patrol boat arrived on its monthly tour of the area. The two officers
were well known to us and generally stayed the night and visited. After
supper I told them the story of the “Button Thief” and they
of course enjoyed the story. It was humorous until you saw the faces
of the loggers as they dressed for work in the morning.
....So we had a thief and we had the police—and
we had an unsolved crime. Why not enlist the good officers’ detection
powers to crack the case of this crime of the century—and on loggers
yet! We marched up to the dry house—men gathered behind us telling
of the various sizes and colors of the buttons stolen from their property.
Sluggo’s name was dropped several times. Non baseball lovers and
non fishermen were eager to have this rascal carried off by the police
and brought to trial.
....The delegation arrived at the dry-house.
One officer covered the back door while the other bravely opened the
front door and with hand on the ready scanned the room. Unfor-tunately
there was no butler! Just a few mice scurrying across the floor.
....The officer investigated the various
clothes hanging about. Ah—ha, a button is missing off this pair
of Stanfield drawers. And two more off a work shirt. And very carefully
he pulled down a pair of work pants and the fly buttons were gone. Now
look for clues.
....What’s this? Along this board
on the wall where the coat hooks are driven in appeared tiny little
pellets. Could a Sluggo do this? Never! No, it was not human. It was
the work of — all eyes were on the policeman. The officer looked
about the room—his eyes fell on the big 90-gallon hot water tank
on its boxed stand. Quietly he walked over to it and knelt down. He
tugged at a board and it came loose. He reached for his flashlight and
put the beam through the crack under the tank. It was a historic moment—like
one giant step for man. He told us to see what he had found. We were
down on our knees all trying to look in at once. And like Tutkanhamen’s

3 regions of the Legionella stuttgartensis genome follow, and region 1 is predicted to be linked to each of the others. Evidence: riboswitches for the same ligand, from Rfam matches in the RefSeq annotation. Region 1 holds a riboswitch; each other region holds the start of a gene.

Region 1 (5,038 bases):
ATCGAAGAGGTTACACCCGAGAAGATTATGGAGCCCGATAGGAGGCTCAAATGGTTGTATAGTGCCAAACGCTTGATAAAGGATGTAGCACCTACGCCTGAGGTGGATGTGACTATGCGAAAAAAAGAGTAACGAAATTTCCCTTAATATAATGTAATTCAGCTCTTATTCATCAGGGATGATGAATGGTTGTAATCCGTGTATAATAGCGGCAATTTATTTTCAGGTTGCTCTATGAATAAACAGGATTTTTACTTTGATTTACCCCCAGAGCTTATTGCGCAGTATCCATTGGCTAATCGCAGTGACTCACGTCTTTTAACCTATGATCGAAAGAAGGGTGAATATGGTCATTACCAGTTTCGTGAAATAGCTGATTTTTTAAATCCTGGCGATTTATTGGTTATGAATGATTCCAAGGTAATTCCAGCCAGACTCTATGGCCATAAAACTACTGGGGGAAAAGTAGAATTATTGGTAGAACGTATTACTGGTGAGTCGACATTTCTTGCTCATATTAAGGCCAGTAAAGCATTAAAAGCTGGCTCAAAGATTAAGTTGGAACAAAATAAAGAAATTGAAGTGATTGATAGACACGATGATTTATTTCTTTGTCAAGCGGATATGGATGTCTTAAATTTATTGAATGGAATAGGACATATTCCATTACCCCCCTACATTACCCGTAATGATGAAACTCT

tomb when the archeologist gazed in through the hole—there was
....A pile—a bunch—a whole
lot of buttons! Big ones, small ones, coloured ones. Buttons and buttons
and buttons. And there in the corner was the thief—or should I
say one of the gang of thieves—bush mice.
....They had fooled us. We had thought
of pack rats but knew there were none here. But who ever heard of pack-mice
that took a liking to
buttons and clipped them
off loggers’ clothes like a pair of scissors and carried them off
to their vlair beneath the water tank?
....The case was cracked. By gosh that cop
knew his business. Men smiled once more. Sluggo would not be carted off
in handcuffs Loggers could once more stand erect without fear of their
pants falling off! The “Button Thief” was apprehended. Calm
fell on the camp once more.
....And strangely as the mice came so suddenly
so they disappeared. A few diehards said it was because the buttons ran
out. And one or two non St. Louis Cardinals fans still kept a close eye
on dear old Sluggo. Could it have been a hoax — could Sluggo have
this ingenious logging camp
caper? In the annals of crime strange things have happened.
....We thanked the two visiting policemen.
The Mounties had got their man again. Or I should say their mice.
....Yes, faithful reader of the Forest Around
Us—this really happened. If you don’t believe me — ask
the loggers — or gently ask the next fan you meet of the St. Louis
Cardinals — it may be Sluggo himself.
Keep out of the bight,
|British Columbia Lumberman,